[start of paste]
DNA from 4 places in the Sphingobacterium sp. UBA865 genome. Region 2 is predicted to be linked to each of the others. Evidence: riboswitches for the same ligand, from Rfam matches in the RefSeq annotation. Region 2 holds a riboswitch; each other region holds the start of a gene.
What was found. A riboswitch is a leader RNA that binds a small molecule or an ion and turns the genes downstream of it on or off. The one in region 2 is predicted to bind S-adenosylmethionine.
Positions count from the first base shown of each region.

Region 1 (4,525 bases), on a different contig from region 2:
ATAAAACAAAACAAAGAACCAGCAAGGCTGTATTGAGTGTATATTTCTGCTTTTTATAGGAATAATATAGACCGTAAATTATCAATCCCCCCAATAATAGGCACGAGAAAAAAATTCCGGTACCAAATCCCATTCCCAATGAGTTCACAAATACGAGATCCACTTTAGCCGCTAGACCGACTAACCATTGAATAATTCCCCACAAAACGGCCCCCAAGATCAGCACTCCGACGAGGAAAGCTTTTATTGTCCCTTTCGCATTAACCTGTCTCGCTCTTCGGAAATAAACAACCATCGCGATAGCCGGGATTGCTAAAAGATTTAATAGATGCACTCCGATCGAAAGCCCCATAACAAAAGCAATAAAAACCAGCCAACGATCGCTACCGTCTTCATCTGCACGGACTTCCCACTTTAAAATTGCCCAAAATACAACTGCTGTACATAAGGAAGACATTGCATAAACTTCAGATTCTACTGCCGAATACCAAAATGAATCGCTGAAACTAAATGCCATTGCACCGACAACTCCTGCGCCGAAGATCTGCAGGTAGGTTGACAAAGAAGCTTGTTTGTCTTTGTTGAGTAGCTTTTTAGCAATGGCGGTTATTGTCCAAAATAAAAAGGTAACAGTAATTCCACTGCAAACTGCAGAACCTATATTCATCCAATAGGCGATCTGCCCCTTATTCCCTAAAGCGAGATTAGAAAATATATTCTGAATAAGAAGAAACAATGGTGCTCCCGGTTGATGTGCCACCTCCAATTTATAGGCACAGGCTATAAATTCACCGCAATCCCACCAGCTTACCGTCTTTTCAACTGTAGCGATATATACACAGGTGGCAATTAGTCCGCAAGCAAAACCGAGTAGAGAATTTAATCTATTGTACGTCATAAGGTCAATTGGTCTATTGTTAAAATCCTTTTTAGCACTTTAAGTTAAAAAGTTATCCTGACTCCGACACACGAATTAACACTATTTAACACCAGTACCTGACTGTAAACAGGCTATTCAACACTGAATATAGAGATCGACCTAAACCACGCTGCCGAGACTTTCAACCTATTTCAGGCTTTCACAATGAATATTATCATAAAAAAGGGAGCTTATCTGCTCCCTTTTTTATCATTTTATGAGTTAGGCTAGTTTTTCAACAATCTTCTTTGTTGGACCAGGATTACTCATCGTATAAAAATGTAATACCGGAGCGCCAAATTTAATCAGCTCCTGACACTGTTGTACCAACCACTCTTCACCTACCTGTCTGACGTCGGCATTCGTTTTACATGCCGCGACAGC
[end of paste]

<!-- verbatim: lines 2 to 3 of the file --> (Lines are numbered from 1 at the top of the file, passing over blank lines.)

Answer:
What was found. A riboswitch is a leader RNA that binds a small molecule or an ion and turns the genes downstream of it on or off. The one in region 2 is predicted to bind S-adenosylmethionine.
Positions count from the first base shown of each region.